Last Saturday the Town Clerk of Georgetown, Mr Royston King, in a letter to this newspaper, defended the City Council’s decision to hold a week of celebratory activities commemorating the birth of our capital city. He wrote that the town of Georgetown became the City of Georgetown on August 21, 1843, one hundred and seventy-five years ago, and the activities marking this event will begin on August 19. He went on to inform the public that these will be accommodated under the umbrella of the none too arcane name, ‘Georgetown City Week’.
But what, exactly, will this involve? According to Mr King, there will be “free sports, cultural and other forms of entertainment” and it will afford the business community the opportunity to showcase their local products. The high point apparently, will be Mayor Chase-Green’s dinner and cocktails, at which the restoration fund for City Hall will be launched.
The critics of this fun and games celebration – and there are more of them no doubt than Mr King would care to acknowledge – will be curious in the first instance to know why we are commemorating Georgetown’s status as a capital city, rather than the more customary recognition of its founding. The Town Clerk, however, has a response for them: Georgetown is not just a city; it is our capital city. In February we celebrate the birth of our Republic and in May our Independence, so commemorating the birth of our capital city is an idea “whose time has come.” That would not, of course, answer the question, but Mr King is clearly unperturbed.
He also has recourse to the fact that the Municipal and District Councils Act, (Chapter 28:01) mandated the council to promote and foster “Social Development” through the agency of a Social Development Standing Committee. “For us at Council (at any rate the overwhelming majority)”, he writes, “it is axiomatic that the concept of social development embraces and envisages an event such as Georgetown City Week.” Well in some circumstances it might, of course, but the sceptic might also reasonably enquire what other efforts have been made towards social development of a more enduring kind. The answer is none that those who have made their homes in Georgetown know about. So just how does a City Week as conceived by the Mayor and Town Clerk et al, qualify as social development?
Even if for the sake of argument one were to accede to the proposition that the capital was in need of a ‘City Week’, one might have thought a programme of somewhat more imagination and relevance would have been appropriate. It would have taken time and planning, of course, but would have been infinitely more informative – especially for the glitterati at City Hall – than the business people showcasing their products and forms of entertainment that Mr King is too reticent to elaborate on. If this is indeed about the history of the capital, then the commemoration should reflect that, particularly with schoolchildren in mind. There are many ways of doing it, some of which were done in earlier times. But the Town Clerk conveys the undeniable impression that it is not about history at all.
And as for the fear which has been given public expression, that given the problems of the capital, the council should not be wasting scarce funds on jollification of any kind, this at least was put to rest in the letter. The Town Clerk repeated what he apparently said at a recent meeting of the M&CC, namely, “‘not a single cent’” of the council’s revenue will be used to finance Georgetown City Week.” Unfortunately, he then went on to modify this with the remark that even if it had been, this would not have been unjustified. Unfortunately for him, there are residents in this city who would claim that such a comment constitutes evidence of a certain lack of judgement in the highest echelons of City Hall.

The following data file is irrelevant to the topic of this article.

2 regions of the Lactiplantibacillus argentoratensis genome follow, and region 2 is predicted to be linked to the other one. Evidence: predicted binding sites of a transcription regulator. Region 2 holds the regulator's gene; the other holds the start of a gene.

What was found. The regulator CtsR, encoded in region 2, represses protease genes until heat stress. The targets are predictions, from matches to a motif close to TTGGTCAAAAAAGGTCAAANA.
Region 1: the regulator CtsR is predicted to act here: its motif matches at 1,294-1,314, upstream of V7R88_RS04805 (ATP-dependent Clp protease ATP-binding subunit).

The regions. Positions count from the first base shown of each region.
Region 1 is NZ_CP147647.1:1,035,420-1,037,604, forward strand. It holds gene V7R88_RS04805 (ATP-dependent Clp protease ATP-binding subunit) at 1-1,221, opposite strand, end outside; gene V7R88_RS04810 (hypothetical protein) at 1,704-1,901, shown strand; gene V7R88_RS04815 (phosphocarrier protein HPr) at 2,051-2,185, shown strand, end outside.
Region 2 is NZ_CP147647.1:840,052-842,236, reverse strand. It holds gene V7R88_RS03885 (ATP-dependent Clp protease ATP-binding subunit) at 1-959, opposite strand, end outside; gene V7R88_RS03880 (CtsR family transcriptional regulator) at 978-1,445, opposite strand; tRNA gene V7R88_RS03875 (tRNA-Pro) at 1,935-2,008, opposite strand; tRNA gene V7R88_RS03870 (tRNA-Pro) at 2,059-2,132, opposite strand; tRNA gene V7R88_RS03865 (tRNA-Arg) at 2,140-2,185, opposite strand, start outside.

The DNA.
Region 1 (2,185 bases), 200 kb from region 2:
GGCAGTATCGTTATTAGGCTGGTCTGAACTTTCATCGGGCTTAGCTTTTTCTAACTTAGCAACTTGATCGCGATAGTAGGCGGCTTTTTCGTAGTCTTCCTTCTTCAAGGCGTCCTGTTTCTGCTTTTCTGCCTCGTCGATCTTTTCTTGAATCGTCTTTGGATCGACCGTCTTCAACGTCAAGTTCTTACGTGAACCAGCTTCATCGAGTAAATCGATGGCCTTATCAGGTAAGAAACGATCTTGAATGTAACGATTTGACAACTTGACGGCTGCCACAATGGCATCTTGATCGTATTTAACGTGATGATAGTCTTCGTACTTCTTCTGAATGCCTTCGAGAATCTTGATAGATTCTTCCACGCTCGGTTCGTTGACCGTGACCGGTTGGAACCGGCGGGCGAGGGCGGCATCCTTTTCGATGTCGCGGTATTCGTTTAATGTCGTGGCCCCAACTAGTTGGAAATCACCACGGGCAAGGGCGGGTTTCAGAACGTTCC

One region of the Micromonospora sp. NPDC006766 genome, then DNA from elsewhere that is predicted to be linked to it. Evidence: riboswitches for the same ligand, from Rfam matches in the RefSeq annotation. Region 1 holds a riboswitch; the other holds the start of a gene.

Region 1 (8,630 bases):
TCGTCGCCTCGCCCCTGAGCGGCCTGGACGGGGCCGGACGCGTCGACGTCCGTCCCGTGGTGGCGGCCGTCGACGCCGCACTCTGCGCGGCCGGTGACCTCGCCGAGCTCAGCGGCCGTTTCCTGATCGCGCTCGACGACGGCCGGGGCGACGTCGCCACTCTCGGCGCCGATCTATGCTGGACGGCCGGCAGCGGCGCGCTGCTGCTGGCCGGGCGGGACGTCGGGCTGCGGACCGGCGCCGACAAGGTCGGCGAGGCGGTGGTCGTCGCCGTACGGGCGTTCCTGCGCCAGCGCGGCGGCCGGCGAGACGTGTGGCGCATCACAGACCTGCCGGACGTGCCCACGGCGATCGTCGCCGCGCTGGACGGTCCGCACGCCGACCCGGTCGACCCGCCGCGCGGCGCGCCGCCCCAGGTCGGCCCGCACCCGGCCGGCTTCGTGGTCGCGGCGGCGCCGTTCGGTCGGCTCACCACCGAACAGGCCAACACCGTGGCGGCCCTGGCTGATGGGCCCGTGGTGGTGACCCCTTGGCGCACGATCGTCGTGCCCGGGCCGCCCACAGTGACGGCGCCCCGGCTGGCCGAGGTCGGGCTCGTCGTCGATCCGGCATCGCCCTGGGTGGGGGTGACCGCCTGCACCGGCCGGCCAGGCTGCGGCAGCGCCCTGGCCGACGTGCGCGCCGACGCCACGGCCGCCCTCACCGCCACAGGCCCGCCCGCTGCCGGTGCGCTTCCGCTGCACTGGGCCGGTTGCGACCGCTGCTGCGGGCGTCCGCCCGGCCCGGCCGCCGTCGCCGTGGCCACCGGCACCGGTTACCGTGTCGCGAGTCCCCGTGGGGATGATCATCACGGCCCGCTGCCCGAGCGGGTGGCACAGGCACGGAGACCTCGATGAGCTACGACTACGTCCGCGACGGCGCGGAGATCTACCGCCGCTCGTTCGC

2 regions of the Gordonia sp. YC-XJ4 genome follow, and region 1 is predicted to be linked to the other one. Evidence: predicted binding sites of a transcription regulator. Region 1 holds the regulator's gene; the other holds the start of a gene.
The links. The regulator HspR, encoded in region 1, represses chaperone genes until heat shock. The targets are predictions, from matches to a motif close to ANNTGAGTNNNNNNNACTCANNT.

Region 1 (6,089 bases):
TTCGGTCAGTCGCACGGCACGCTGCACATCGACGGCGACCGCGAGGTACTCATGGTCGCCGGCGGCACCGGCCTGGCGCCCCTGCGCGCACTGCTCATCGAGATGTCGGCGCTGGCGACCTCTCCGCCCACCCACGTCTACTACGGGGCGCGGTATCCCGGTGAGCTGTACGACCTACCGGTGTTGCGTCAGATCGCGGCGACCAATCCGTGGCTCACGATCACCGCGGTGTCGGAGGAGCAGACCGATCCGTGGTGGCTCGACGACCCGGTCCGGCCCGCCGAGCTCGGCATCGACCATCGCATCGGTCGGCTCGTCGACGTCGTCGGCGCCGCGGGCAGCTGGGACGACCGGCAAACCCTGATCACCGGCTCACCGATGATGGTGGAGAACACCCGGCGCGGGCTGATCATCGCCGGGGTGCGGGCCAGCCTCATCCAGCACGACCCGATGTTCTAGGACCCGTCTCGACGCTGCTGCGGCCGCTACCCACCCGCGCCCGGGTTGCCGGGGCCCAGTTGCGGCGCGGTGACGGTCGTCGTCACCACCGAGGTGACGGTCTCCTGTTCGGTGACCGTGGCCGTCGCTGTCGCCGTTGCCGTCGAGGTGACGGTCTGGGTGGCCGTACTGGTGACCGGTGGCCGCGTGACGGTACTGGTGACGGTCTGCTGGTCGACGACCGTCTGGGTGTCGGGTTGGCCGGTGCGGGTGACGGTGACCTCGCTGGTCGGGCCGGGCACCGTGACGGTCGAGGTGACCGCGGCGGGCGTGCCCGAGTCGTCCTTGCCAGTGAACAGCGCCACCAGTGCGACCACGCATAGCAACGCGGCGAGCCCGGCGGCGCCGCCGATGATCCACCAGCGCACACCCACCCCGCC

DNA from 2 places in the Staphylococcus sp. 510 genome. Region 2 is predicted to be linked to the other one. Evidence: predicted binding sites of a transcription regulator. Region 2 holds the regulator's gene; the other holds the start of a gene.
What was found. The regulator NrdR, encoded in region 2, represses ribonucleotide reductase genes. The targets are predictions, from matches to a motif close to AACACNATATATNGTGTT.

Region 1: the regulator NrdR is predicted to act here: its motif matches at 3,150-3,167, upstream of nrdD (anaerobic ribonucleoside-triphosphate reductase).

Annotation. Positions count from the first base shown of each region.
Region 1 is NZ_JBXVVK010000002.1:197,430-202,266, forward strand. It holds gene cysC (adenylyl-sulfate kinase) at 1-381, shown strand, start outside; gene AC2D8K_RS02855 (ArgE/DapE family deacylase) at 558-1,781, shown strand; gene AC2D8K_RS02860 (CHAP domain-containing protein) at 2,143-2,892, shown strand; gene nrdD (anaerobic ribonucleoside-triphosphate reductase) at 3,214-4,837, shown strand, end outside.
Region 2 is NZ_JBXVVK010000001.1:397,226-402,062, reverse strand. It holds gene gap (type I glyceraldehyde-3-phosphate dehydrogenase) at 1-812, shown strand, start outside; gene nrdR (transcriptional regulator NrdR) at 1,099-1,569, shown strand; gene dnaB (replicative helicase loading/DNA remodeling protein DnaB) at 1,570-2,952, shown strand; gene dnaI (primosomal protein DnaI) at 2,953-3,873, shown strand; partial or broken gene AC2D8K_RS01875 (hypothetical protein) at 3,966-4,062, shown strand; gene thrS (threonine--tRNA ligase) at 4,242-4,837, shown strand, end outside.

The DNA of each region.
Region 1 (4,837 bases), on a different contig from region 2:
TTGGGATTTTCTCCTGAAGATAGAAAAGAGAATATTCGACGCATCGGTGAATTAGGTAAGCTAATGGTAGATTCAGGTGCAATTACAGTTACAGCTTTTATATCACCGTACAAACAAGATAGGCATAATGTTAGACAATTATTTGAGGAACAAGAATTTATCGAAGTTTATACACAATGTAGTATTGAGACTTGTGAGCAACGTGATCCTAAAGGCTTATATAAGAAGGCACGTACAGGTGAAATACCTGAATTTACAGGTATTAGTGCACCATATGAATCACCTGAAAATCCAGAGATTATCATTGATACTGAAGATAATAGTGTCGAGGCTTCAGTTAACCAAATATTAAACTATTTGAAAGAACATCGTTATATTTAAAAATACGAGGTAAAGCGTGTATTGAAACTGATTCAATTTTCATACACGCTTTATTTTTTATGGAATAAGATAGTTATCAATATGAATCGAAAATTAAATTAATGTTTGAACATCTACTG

So where is the money for this revelry coming from? From his final paragraph, Mr King seems to be implying that it will be the business community. He also adds “friends”, although who those friends could be outside the parameters of business is something of a mystery. In any case, one can only assume that other than those who are expecting some special concessions from the council (the Town Clerk however insists there are no quid pro quos involved) business sponsors are rolling their eyes to heaven at having to fork out money for a totally unnecessary festivity, when there is critical work to be done in the city which would help them more, and the enigma of the parking meter saga is still to be resolved.
But finally, of course, there is the “special ticket dinner and a cocktail” for the restoration fund of City Hall. Mr King waxes almost lyrical about saving the rickety structure, although it seems rather banal to observe that the enormous funds required won’t be raised at a cocktail and dinner for the beau monde hosted by the City Mayor. Even if, he writes, “City Week serves only to bring into sharp focus and national attention and action and response to City Hall’s much needed restoration, the result will be all beneficial.” That is perfectly true; it would. However, since the Town Clerk has not made clear how the activities other than the dinner, etc, relate to the City Hall project, it is highly unlikely that the national focus will be on Fr Scoles’s famous building for the week beginning August 19.
In the meantime, the residents of the capital city still grapple with all the usual problems, with little hope of coherence emerging from the M&CC about a larger vision and detailed plan to develop their urban space. Mr King might believe that ‘Georgetown City Week’ is a celebration whose time has come; not all residents are so sure.